Out of respect for the victims of the Isla Vista rampage, as well as the others who have been affected by active shooting incidents, I will refrain from including my usual firedog-isms in this post. Our hearts go out to all of the victims of active shooting incidents, worldwide.
The recent active shooter tragedy in Isla Vista – the cold-blooded murder of two women, four men and the maiming of 13 others by a gunman who said he acted out of bitterness caused by years of rejection, has become menacingly common of late.
Recent tragedies such as the shooting at a movie theater in Aurora, Colorado, the Sandy Hook Elementary School rampage, and the murder of employees at the Washington Navy Yard in D.C. have made preparation for active shooting incidents mandatory for everyone. So, although we’ve covered active shooting in previous blog posts, we wanted to delve a little more deeply into the subject with this week’s offering.
Profile of an Active Shooter
An Active Shooter is an individual actively engaged in killing or attempting to kill people in a conﬁned and populated area; in most cases, active shooters use firearm(s) and there is no pattern or method to their selection of victims. Active shooter situations are unpredictable and evolve quickly. Typically, the immediate deployment of law enforcement is required to stop the shooting and mitigate harm to victims. Because active shooter situations are often over within 10 to 15 minutes, before law enforcement arrives on the scene, individuals must be prepared both mentally and physically to deal with an active shooter situation.
How to respond when an Active Shooter is in your Vicinity
Quickly determine the most reasonable way to protect your own life. Remember that customers and clients are likely to follow the lead of employees and managers during an active shooter situation.
If there is an accessible escape path, attempt to evacuate the premises. Be sure to:
- Have an escape route and plan in mind.
- Evacuate regardless of whether others agree to follow.
- Leave your belongings behind.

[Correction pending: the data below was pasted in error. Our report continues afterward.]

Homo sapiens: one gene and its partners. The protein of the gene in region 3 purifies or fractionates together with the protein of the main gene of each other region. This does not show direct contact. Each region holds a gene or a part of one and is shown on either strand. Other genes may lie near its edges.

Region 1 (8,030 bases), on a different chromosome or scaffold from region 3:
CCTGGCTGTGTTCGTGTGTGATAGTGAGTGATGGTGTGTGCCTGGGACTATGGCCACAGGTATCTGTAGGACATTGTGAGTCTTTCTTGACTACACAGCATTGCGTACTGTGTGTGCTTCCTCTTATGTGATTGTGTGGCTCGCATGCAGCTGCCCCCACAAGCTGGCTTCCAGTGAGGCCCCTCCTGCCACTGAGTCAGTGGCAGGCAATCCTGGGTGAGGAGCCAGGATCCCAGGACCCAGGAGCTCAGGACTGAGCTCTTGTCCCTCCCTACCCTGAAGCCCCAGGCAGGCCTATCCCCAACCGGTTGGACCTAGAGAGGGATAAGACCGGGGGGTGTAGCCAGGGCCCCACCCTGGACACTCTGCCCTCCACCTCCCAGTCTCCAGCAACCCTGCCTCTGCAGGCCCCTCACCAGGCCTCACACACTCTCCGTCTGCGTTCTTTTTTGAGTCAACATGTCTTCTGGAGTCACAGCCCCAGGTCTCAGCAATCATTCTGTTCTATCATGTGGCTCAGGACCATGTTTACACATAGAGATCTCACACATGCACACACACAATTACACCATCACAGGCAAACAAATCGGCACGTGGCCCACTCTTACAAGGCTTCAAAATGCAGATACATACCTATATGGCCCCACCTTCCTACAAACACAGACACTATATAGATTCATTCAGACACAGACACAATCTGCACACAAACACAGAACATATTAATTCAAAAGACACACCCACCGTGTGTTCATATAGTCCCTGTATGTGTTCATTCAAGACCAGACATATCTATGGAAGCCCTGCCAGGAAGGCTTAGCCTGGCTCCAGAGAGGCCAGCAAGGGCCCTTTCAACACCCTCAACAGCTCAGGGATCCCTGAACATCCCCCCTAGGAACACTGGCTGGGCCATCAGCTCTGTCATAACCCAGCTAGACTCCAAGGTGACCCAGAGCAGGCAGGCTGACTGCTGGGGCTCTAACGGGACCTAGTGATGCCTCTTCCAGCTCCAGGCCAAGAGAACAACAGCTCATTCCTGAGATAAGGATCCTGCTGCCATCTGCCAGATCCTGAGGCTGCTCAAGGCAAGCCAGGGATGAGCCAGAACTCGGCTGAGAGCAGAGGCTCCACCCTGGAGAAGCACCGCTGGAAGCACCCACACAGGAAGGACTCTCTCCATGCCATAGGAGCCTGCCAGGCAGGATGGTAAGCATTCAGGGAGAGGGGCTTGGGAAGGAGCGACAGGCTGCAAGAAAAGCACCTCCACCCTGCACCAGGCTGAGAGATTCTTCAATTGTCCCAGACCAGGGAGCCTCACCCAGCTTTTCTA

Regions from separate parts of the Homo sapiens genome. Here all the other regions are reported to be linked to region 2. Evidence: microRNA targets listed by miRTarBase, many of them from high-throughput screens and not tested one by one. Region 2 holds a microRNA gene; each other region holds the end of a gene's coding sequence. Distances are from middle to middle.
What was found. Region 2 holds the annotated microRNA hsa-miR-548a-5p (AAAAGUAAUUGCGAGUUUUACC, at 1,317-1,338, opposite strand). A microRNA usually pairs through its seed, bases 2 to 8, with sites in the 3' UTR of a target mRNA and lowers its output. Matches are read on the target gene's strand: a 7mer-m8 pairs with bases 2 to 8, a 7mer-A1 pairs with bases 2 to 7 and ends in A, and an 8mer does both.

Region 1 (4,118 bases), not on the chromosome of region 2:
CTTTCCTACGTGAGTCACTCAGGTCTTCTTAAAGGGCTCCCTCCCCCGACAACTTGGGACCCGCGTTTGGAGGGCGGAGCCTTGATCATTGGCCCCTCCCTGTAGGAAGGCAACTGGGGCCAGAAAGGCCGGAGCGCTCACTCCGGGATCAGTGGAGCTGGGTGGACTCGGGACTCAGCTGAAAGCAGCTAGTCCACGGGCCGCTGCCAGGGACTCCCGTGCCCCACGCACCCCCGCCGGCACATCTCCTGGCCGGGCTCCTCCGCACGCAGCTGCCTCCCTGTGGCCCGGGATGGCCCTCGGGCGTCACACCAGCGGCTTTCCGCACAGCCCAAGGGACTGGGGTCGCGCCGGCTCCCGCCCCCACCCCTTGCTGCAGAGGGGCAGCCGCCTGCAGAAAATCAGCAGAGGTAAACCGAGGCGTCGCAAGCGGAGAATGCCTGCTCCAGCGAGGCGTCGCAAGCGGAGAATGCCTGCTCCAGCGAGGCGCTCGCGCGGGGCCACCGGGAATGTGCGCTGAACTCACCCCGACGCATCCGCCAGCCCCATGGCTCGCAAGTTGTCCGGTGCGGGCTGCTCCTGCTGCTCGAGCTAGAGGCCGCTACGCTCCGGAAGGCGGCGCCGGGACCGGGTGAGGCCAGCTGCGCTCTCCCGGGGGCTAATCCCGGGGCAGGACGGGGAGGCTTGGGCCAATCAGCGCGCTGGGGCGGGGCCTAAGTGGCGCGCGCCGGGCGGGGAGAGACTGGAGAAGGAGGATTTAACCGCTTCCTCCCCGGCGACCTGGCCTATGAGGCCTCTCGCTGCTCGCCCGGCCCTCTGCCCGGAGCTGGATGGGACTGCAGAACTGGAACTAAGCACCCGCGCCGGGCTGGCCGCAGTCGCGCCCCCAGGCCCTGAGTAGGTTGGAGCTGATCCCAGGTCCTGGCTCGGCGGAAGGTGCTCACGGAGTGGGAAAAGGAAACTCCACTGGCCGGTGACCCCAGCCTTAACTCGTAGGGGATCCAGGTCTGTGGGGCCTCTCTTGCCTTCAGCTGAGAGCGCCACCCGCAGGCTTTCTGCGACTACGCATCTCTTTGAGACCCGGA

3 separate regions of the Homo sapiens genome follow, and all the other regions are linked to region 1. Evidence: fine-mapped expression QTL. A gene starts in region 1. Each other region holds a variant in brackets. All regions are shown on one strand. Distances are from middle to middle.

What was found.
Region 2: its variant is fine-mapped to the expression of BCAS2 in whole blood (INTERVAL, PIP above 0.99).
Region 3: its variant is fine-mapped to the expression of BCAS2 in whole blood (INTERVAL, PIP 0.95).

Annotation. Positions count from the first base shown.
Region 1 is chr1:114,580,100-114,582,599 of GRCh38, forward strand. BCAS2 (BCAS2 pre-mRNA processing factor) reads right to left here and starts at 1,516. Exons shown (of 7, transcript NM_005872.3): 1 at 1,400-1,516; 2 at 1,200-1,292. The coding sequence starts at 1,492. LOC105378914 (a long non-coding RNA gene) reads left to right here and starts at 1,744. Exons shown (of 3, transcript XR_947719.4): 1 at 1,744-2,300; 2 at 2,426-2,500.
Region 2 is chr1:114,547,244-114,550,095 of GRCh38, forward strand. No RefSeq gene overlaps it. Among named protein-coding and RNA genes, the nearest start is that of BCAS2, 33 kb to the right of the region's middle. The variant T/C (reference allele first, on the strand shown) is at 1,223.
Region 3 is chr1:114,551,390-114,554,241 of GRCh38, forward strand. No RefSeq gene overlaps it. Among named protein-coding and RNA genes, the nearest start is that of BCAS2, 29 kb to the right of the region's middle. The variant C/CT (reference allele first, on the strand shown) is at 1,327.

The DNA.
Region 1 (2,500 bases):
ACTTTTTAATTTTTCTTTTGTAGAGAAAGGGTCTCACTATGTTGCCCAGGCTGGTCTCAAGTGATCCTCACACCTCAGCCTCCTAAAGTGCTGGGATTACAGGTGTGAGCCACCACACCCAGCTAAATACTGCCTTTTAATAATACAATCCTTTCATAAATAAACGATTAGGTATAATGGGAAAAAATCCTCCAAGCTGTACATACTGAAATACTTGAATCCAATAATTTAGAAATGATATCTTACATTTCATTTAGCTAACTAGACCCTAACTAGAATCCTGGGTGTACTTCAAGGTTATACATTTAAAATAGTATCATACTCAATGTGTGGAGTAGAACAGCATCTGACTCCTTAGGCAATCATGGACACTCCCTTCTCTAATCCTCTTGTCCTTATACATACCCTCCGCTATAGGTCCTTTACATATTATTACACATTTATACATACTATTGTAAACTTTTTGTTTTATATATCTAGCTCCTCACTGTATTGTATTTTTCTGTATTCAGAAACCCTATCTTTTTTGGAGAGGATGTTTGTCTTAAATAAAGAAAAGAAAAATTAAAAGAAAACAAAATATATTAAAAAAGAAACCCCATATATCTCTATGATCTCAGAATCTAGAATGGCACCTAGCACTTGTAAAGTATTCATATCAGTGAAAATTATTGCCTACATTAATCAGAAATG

- Help others escape, if possible.
- Prevent individuals from entering an area where the active shooter may be.
- Keep your hands visible.
- Follow the instructions of any police officers.
- Do not attempt to move wounded people.
- Call 911 when you are safe.
If evacuation is not possible, ﬁnd a place to hide where the active shooter is less likely to ﬁnd you. Your hiding place should:
- Be out of the active shooter’s view.
- Provide protection if shots are ﬁred in your direction (i.e., an office with a closed and locked door).
- Not trap you or restrict your options for movement.
To prevent an active shooter from entering your hiding place:
- Lock the door.
- Blockade the door with heavy furniture.
Good practices for coping with an active shooter situation:
- Be aware of your environment and any possible dangers.
- Take note of the two nearest exits in any facility you visit.
- If you are in an office, stay there and secure the door.
- If you are in a hallway, get into a room and secure the door.
- As a last resort, attempt to take the active shooter down. When the shooter is at close range and you cannot ﬂee, your chance of survival is much greater if you try to incapacitate him/her.
When it is safe to do so, Call 911!
If the active shooter is nearby:
- Lock the door.
- Silence your cell phone and/or pager.
- Turn off any source of noise (i.e., radios, televisions).
- Hide behind large items (i.e., cabinets, desks)
- Remain quiet